I recently purchased the Prism X11 Dark Autumn palette. This is a new alternative to the True Colour International/Invent Your Image/Indigo Tones palettes already on the market for people who have been draped in or have DIYed a Sci\ART color space. While the other brands’ palettes all look relatively similar–the TCI and IYI ones especially–these look radically different.
The other fans more or less match up with the original Sci\ART fans created by Kathryn Kalisz.
There might be a few colors added here or there, but even the order is pretty much the same. The new Prism X11 fans were not created from these palettes, although Nikki Bogardus, the creator, does have original Sci\ART drapes at her disposal and was trained by Kalisz. Instead, they were created in collaboration with a Munsell color scientist, using a Spectrophotometer to determine the exact level of hue, value, and chroma in a given color. Each palette contains 70 “core” colors for your season. I will be doing a color-by-color comparison of the TCI Dark Autumn palette and the Prism X11 palette in another post. Outside of their similarity to Kalisz’s palettes, I am not sure how the exact colors for the other palettes were determined.
For this post, I’d like to focus on the PrismX11 palette itself, and how it differs overall from the other palette I have. First, the packaging. It comes in a plastic case that is open on one side. I like this because I’m always misplacing the plastic sleeve my TCI palette came in. I take it out of the sleeve, set the sleeve down somewhere, and then start swatching, completely forgetting where I put the sleeve. The PrismX11 is held together with a fastener that unscrews, enabling you to add more color swatches as they become available, which is an interesting concept. I don’t think these extra colors are available yet, but the expandability is a nice bonus feature. It comes secured with a rubber band–the case is hard and there is extra space for the additional pages. Nikki sells some accessories for the palettes, like tassels in your colors and leather cases, but some kind of elastic band would also be maybe a nice thing to add as an option.
The palette itself is printed on thick glossy paper, rather than the canvas of the TCI palettes. The colors seem much more complex and rich than the canvas ones, but I’m not sure if it’s better for fabric swatching, due to the difference in material.
The palette also has more features than the TCI palettes. It even has an index. The extras include information on the season from Kathryn Kalisz (including some information on design lines!), which I really like having, plus the names of colors she mentioned for the season. It also has a visual representation of the season’s hue/value/chroma settings, which I’m assuming replicate the settings for the Spectrophotoometer.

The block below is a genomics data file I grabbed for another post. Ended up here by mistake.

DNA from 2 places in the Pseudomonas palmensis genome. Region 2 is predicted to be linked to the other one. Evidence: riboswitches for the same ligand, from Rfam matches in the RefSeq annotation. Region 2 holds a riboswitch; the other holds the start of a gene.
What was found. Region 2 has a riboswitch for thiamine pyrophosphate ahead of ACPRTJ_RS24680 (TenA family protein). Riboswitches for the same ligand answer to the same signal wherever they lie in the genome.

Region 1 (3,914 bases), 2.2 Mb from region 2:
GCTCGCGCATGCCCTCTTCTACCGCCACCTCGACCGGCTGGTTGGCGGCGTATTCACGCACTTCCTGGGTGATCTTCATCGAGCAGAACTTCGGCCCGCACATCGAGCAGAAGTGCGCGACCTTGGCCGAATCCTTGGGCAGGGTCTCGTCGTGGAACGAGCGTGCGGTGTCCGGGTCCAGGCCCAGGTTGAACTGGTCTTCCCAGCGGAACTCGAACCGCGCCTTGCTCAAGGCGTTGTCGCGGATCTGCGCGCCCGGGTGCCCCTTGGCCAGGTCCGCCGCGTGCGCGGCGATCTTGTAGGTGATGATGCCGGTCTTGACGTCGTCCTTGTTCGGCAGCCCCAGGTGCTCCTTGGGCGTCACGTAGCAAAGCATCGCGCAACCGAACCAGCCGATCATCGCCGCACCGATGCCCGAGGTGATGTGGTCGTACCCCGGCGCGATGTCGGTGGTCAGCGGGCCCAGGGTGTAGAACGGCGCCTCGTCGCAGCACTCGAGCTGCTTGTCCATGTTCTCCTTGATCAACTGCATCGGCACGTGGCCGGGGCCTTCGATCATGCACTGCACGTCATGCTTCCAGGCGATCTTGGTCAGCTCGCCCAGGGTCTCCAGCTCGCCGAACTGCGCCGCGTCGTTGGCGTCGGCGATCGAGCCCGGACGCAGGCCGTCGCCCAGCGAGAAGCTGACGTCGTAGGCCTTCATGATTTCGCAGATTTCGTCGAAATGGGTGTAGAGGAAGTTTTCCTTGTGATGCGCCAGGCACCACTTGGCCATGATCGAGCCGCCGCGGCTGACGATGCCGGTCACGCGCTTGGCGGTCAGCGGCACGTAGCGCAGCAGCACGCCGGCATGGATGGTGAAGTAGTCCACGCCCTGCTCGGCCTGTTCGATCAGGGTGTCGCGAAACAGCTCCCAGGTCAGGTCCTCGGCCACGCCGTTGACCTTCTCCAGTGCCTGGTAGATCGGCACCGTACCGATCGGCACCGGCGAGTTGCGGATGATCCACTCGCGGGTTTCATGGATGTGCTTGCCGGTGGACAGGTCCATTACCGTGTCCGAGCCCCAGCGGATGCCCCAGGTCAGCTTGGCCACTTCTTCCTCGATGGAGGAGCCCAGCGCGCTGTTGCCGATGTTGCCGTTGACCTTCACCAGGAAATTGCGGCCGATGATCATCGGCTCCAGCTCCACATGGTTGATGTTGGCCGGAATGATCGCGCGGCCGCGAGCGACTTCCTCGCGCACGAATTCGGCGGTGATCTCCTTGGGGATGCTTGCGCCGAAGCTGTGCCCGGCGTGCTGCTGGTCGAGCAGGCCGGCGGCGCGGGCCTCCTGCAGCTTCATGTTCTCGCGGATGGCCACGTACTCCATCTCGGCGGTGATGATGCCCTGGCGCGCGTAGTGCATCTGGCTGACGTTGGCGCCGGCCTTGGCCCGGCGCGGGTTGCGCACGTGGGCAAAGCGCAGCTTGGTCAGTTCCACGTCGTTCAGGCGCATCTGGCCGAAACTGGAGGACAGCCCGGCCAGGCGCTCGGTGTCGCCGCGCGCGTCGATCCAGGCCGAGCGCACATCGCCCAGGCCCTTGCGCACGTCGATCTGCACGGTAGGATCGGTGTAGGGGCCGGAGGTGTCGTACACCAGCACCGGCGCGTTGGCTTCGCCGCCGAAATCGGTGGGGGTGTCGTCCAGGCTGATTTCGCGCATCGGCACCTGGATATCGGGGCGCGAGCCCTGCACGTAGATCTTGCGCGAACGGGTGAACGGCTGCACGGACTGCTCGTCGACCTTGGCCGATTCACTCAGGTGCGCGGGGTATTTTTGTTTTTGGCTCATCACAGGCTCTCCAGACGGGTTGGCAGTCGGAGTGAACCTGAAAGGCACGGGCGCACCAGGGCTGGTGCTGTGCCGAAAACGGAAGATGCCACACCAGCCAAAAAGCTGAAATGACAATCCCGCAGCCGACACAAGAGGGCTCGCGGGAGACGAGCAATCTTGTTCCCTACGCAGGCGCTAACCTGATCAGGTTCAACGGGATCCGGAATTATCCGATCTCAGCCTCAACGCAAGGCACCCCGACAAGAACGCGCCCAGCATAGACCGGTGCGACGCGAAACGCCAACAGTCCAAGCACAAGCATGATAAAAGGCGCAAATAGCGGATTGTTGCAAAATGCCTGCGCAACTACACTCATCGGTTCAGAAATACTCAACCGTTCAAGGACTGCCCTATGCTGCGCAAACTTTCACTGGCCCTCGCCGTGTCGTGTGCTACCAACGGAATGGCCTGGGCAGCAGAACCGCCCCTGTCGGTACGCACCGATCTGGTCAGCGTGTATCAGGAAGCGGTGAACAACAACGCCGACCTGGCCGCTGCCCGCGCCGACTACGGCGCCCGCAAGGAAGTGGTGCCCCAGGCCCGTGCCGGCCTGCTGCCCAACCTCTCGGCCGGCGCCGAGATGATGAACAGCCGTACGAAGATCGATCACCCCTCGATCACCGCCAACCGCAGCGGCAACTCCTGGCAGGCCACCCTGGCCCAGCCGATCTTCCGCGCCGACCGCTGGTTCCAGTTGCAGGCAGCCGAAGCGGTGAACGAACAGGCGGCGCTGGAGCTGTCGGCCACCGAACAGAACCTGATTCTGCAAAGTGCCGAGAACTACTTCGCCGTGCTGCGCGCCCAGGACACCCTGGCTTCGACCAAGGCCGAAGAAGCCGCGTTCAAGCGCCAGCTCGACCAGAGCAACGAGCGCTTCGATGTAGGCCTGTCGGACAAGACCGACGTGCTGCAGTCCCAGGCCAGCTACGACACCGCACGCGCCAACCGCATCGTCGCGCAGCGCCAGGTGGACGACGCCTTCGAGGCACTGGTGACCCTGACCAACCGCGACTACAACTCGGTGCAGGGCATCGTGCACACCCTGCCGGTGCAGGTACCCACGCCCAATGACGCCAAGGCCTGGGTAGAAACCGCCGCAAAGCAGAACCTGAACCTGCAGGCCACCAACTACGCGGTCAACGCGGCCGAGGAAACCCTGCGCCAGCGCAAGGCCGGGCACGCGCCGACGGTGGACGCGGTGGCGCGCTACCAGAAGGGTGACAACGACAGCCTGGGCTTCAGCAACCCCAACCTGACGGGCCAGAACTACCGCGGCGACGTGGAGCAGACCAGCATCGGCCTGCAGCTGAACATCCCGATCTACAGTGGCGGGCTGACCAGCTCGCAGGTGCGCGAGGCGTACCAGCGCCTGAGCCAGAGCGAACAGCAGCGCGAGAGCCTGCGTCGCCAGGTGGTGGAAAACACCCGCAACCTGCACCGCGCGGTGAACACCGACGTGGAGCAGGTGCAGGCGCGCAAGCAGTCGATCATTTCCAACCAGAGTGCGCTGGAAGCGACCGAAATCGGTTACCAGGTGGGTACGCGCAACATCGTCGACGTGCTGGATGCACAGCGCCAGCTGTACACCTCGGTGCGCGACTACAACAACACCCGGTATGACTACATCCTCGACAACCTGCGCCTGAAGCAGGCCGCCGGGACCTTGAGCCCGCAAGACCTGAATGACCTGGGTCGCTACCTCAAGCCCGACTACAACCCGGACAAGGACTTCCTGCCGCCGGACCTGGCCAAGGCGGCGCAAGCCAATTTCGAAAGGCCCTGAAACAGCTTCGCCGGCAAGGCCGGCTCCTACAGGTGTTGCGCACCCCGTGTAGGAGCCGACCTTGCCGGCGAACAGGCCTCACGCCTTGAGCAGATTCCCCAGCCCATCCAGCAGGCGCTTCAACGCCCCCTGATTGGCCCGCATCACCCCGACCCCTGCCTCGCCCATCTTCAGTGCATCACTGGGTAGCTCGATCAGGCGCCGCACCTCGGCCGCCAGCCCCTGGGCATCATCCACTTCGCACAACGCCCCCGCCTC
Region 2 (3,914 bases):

The palette definitely has a darker and more muted feel than the other palette I have. Partially it’s because the darker colors are at the top of the fan. Some Dark season people prefer this, because they find their darkest colors to be the most important. I like to have it the other way around. The light colors are the hardest to get right, and the worst when they’re wrong–for me, anyway. It also just makes the palette seem darker and heavier than it actually is. I’ll go more in depth on this in my next post, but while it looks a lot darker than the other palette, a lot of the colors are very similar–it just doesn’t have the lightest and brightest of the TCI DA fan’s colors, nor does it have an icy strip.
My overall thoughts, so far, are that I’m excited to have two options as far as Dark Autumn palettes go. I’m not sure if I would have picked this up if I didn’t want to review it and see if there were a decent option beyond the fan I already own, but now that I have it, I think it’s good to know that there is a scientific basis for these particular colors being on the palette. I will go more into the colors and how they compare to the other fan in my next post, but they are less overwhelmingly dark than it may seem from photographs or from your first impression, and I think a lot of DAs are going to find this a better option, especially if they struggle with certain aspects of the other DA palettes (i.e., the lighter and brighter colors are difficult for them to wear). I feel like our makeup options are represented better on this palette, too.
The fans can be ordered directly from the PrismX11 website and cost 54 USD. Shipping is $3.99 within the US. When I tried to order from the site, it said shipping to Europe was also $3.99, and since that didn’t make sense to me, I contacted Nikki, and she told me shipping was $13.50 and I placed my order with her personally via email. So if you’re in the US, it’s significantly cheaper than buying from TCI, whose fans are $60, but if you’re in Europe, it’s about the same.
Nikki also sells a book with the colors from all the palettes, which I think is a great tool for DIYers or for the merely color-obsessed.
Part 2 of my review, with color comparisons to the TCI palette, will be up Friday.